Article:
The interaction begins with the hairpin loop of the TS3 module and the first disulfide bond, which pack firmly into a crevice at the base of C5d. This is followed by a motif, 592FSIM595, which packs its three hydrophobic residues (Phe, Ile, and Met) into a deep hydrophobic crevice on the C5d domain. The crevice is created by the reorganization of several helices and connecting loops of C5d (Fig. 4B).
Interestingly, the thioester “warhead” of C3b is located in the analogous region of the C5d domain that makes contact with the TS3 domain of C6. The thioester is cryptic in native C3 by virtue of being buried and shielded from water, but it is exposed on the transition to C3b. The analogous region of C5d is similarly cryptic in C5 and becomes exposed in C5b; remarkably, it is this newly exposed analogous surface that forms a major interaction site with C6.
The linker continues as a hydrophilic loop that extends away from the interface before returning to the surface of C5b by forming a disulfide (Cys602–Cys478) with the top of the Linchpin helix of MACPF. The disulfide is flanked by two hydrophobic residues (Pro601 and Ile603) that pack against C5b. This is followed by four consecutive acidic residues that interact with a basic surface on C5b. The remaining 15 residues meander across the surface of C5d before connecting to the first disulfide bond of the CCP1 domain.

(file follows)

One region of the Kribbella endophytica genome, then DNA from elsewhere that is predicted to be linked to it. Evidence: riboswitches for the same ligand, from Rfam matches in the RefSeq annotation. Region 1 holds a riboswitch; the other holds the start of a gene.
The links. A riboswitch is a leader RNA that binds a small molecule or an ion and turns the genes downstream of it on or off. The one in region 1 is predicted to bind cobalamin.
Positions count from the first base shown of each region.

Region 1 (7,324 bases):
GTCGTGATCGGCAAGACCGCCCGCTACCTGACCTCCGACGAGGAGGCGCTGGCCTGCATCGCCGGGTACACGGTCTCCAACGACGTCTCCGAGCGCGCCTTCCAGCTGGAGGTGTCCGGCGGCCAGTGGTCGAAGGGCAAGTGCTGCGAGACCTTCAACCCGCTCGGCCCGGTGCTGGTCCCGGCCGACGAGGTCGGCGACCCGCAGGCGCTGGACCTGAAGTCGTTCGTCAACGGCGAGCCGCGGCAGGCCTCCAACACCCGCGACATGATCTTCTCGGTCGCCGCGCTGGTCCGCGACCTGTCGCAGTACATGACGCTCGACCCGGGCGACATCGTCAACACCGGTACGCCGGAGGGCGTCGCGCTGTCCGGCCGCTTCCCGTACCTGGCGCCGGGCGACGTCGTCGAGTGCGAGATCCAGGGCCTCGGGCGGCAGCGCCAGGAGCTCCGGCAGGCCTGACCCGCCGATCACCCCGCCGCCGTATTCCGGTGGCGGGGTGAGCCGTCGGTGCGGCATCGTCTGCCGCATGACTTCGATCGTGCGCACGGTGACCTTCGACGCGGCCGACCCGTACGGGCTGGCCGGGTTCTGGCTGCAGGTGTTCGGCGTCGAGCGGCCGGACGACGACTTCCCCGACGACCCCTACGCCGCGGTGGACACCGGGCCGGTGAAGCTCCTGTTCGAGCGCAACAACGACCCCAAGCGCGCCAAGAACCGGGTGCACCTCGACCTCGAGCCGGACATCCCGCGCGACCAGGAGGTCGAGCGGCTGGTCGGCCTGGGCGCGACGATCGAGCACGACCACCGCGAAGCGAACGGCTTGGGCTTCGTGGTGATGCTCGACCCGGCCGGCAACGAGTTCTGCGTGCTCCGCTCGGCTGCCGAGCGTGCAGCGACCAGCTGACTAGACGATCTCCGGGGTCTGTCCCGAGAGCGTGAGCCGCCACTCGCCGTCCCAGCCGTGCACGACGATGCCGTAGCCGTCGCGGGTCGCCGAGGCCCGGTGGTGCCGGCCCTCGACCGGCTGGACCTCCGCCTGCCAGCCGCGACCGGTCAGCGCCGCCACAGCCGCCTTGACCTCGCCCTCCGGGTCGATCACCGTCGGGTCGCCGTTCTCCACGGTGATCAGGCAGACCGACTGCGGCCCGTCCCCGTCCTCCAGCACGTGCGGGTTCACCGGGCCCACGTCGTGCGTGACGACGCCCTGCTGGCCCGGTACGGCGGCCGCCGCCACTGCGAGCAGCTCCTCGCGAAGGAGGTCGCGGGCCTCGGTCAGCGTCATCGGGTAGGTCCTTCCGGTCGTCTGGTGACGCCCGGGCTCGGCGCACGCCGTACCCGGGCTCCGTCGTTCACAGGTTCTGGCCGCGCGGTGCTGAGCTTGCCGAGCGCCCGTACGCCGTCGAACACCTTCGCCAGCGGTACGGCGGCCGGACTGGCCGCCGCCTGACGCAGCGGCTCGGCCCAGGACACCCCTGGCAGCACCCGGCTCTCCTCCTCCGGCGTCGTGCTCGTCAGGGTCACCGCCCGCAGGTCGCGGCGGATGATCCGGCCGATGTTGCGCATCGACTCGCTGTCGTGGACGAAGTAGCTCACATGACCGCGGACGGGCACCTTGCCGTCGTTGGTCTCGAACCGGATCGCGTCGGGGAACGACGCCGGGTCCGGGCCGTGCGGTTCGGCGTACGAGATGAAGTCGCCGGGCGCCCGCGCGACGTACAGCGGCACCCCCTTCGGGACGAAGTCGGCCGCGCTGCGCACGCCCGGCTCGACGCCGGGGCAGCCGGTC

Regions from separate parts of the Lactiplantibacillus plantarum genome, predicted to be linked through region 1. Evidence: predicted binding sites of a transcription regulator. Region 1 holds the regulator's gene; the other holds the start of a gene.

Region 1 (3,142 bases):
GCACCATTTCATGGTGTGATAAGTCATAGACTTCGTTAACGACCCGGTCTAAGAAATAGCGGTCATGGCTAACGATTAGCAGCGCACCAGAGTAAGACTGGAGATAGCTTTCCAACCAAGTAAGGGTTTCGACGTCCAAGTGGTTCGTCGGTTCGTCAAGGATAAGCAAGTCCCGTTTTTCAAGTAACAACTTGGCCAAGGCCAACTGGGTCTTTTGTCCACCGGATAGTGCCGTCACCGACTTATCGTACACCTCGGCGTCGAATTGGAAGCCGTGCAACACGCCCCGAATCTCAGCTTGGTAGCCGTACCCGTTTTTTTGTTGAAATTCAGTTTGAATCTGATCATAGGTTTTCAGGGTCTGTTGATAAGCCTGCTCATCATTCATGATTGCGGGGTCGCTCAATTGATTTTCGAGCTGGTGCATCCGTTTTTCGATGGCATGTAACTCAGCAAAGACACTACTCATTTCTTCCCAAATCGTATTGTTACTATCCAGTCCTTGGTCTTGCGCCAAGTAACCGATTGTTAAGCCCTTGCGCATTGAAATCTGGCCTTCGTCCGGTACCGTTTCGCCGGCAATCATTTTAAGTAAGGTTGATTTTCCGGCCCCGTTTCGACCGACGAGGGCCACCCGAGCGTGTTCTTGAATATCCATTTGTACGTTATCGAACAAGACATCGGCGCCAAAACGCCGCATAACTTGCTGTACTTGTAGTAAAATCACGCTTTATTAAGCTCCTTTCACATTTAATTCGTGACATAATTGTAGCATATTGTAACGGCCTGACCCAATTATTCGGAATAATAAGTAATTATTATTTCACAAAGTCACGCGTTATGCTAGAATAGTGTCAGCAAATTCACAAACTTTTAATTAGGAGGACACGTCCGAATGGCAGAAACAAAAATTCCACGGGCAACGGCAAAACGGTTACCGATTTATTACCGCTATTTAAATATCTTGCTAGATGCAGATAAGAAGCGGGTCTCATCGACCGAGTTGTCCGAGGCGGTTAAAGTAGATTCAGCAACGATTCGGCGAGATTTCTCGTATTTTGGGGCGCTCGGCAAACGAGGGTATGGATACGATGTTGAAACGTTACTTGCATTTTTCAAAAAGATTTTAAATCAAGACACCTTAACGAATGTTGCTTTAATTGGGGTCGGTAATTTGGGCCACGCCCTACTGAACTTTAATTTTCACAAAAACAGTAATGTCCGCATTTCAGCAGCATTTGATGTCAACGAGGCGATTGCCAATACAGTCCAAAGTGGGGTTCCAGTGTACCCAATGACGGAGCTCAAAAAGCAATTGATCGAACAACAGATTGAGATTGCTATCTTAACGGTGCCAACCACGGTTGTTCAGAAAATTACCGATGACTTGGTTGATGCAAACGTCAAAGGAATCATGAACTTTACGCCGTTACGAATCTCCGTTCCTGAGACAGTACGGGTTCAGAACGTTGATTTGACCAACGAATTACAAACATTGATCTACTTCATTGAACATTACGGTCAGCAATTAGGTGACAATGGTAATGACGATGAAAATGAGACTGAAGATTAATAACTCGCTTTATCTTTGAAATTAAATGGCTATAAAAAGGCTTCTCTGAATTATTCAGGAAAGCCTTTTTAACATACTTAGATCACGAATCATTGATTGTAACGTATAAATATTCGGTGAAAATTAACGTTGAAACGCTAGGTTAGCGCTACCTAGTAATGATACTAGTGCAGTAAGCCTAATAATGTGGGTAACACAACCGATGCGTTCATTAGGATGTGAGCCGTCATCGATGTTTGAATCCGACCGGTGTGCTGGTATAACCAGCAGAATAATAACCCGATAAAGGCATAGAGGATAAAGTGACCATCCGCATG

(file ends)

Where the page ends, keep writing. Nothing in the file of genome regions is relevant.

This linker is highly conserved evolutionarily in both sequence and length from human through shark and other cartilaginous fish. Moreover, it contrasts sharply with the sequence of C7, which, although also conserved among species, has very different properties and lengths (Fig. 4). For example, the FSIM motif of C6 is replaced by an acidic motif in C7, and the second half of the linker (“L2”) is too short in C7 to span the distance from the Linchpin disulfide to the beginning of CCP1. We propose that the differences between these linker segments provide a basis for strong discrimination between C6 and C7 for binding to this site on C5b.
A binding pocket for the CCP1 domain is created by the juxtaposition of the CUB and C5d domains, as well as the MG2 domain (Fig. 3, C and D). The major interactions involve hydrogen bonding and salt bridges, burying a total of ~1000 Å2. Notably, CCP1 does not completely fill the pocket formed at the CUB-C5d interface, and many interactions with C5d are long range. This may be reflected in the low estimated energy for an interface of this size (ΔG = −3.4 kCal/mol). The organization suggests that modified packing arrangements are possible; for example, a closing of the hinge angle between the CUB and C5d would bring CCP1 into closer apposition with C5d.
We also note that one of the β-strands of the CUB domain contains a β-bulge in the structure of C5 (at position Tyr939), whereas in the C5b-C6 complex, the bulge is eliminated by shifting the register of residues 936–939 with respect to the β-sheet. This change creates a binding pocket for Tyr660 of C6 and enhances charge complementarity between the CUB domain and MG2. Perhaps the new interaction with MG2, which was not present in C5, explains the need for two conformations.